UCP govt announce Indigenous housing but cut budget by 78%

The UCP announced joint funding with the federal government for two Indigenous communities, but they left out the part where they gutted the programme they’re using to fund it.

Last week, the UCP government announced funding for 32 affordable housing units in Indigenous communities within Northern Alberta.

The funding announcement was made in conjunction with the federal government, and total funding from the two governments will be $4.9 million, presumably with each government providing half.

The housing units will be part of two development projects: 15 housing units in Conklin and 17 units in Swan Hills.

Alberta’s share of the funding, according to the announcement will come from the Indigenous Housing Capital Program (IHCP), which supports Indigenous governments and communities in building affordable off-reserve, off-settlement and on-settlement housing.

The IHCP was created by the NDP government in 2018, toward the end of their first term. When the programme was originally announced, Richard Feehan, the NDP minister of Indigenous relations, indicated that the programme would be funded by $120 million over an unspecified period.

For the first budget year, the funding would be $1 million (to help organizations apply), followed by $17 million in 2019 and $18 million for each of the subsequent 3 years, for a total of $72 million over a 5-year period.

“Capital Plan”, Fiscal Plan 2018–23, p. 63

It’s unclear when the remaining $48 million would’ve been spent.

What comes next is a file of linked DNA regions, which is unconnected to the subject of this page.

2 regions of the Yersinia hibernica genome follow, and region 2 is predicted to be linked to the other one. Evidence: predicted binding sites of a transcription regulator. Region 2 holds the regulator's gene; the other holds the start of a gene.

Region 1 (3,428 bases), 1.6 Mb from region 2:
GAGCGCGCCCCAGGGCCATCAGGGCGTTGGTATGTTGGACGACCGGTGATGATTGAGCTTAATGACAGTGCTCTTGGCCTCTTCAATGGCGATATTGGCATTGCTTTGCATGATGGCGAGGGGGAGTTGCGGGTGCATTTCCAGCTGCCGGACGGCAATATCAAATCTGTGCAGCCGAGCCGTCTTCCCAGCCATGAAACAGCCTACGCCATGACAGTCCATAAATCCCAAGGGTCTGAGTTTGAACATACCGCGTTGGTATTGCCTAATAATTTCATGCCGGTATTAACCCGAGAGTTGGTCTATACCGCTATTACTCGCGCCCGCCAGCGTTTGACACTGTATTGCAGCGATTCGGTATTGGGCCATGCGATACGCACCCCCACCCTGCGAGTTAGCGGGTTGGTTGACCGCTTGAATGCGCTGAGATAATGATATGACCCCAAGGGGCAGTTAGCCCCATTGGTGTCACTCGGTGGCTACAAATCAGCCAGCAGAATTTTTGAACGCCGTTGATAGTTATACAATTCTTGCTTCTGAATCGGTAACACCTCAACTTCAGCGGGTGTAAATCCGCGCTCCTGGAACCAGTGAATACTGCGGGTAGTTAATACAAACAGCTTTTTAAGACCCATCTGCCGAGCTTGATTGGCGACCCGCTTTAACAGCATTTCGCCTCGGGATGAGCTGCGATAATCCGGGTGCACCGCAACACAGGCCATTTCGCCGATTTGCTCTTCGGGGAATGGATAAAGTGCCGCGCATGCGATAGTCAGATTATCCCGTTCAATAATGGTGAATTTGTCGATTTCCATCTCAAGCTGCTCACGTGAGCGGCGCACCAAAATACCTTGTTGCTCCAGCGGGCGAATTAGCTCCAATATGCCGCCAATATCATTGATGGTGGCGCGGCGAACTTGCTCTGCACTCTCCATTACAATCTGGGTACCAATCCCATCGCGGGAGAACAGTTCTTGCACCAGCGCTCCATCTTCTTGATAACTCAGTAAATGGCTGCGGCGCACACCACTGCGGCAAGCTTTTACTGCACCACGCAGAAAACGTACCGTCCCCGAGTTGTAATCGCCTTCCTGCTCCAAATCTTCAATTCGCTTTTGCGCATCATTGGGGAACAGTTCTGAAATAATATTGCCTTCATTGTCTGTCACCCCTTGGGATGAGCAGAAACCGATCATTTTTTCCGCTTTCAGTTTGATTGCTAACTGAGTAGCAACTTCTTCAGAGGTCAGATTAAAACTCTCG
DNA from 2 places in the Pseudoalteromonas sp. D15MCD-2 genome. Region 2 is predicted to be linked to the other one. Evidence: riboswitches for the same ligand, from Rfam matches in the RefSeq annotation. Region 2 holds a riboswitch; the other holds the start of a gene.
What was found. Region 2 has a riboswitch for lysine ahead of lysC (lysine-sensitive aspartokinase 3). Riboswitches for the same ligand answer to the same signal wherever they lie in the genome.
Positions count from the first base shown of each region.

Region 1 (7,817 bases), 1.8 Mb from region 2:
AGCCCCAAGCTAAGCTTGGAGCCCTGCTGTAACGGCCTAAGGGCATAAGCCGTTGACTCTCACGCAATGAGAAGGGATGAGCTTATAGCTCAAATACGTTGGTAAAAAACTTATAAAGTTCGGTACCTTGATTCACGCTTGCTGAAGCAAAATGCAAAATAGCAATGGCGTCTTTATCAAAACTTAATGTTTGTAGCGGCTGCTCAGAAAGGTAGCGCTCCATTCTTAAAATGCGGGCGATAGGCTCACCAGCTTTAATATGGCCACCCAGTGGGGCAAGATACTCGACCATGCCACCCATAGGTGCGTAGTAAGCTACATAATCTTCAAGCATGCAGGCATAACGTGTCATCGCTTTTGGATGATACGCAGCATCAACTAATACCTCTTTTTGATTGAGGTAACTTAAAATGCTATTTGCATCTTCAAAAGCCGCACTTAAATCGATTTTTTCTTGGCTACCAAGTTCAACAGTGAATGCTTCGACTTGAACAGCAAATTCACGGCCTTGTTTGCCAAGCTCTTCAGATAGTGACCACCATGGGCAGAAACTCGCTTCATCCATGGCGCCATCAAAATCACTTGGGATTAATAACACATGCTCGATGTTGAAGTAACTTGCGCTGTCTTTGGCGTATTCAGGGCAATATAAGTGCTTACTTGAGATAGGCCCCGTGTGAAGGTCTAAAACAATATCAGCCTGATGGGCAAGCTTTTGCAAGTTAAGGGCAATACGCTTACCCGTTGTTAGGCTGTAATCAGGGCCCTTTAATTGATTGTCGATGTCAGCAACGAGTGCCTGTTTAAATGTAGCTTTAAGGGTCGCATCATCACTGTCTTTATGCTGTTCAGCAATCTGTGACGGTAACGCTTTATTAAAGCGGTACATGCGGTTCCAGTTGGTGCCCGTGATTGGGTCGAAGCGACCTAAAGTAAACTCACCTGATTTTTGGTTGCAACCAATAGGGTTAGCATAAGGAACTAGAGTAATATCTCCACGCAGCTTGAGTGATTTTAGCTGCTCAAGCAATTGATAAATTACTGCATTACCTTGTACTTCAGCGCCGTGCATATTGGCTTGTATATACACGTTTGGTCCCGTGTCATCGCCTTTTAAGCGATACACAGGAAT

Second, when the UCP government announced their 2019 budget 3 years ago, they cut spending to this grant. They slashed funding for 2019–2020 to just $5 million from $17 million, and each subsequent year went from $18 million to $10 million.

“Capital Plan”, Fiscal Plan 2019–23, p. 137

Instead of $71 million over a 4-year period, it’d be only $35 million. That’s a $36 million cut. They eliminated more than half of the funding the NDP had planned.

It gets worse.

In the budget the UCP announced this spring, they cut funding even more.

“Capital Plan”, Fiscal Plan 2022–25, p. 169

Instead of funding the programme by $1o million this budget year, as they had planned to do 3 years ago, they whittled it down to just $4 million. That’s a drop of $6 million, or a cut of 60%.

And remember, that’s after already cutting it from $18 million to $10 million. In other words, compared to the original forecast by the NDP to spend $18 million in 2022–23, the UCP have slashed it by 77.8%, shaving off $14 million.

And while the UCP plans to bring 2024–2025 funding back up to $10 million like they originally had targeted, next year is on track to being $3 million less than they had planned when they had released last year’s budget.

That means that total IHCP funding between 2019–2020 and 2022–2023 went from the $71 million proposed under the NDP to the $34 million spent under the UCP.

Although, to be fair, they had budgeted $12 million in the 2020–2021 budget year for the programme, instead of $10 million, but it’s still less than the $18 million originally projected by the NDP. And the UCP budget documents show only projected amounts for the programme, not how much they actually spend.

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By Kim Siever

Kim Siever is an independent queer journalist based in Lethbridge, Alberta. He writes daily news articles, focusing on politics and labour.

2 replies on “UCP govt announce Indigenous housing but cut budget by 78%”

Surely you don’t expect the UCP to fund anyone who actually NEEDS help? They collect the taxpayers’ money to cover tax cuts for the rich and for wasteful PR stunts, like Kenney’s pipeline to nowhere or his “War Room” (because, of course, the oil and gas industry can’t afford to hire a PR firm to advertise their products). Just imagine how many hundreds of thousands of $$$$$ Danielle Smith will spend defending her “Sovereignty Act” all the way up to the Supreme Court only to be told what she already knows: it’s unconstitutional. But who cares? It’s red meat for the base–and keeps them distracted from the fact that the services they NEED, like health and education, are being shrunk until they’re small enough to drown in the bathtub.

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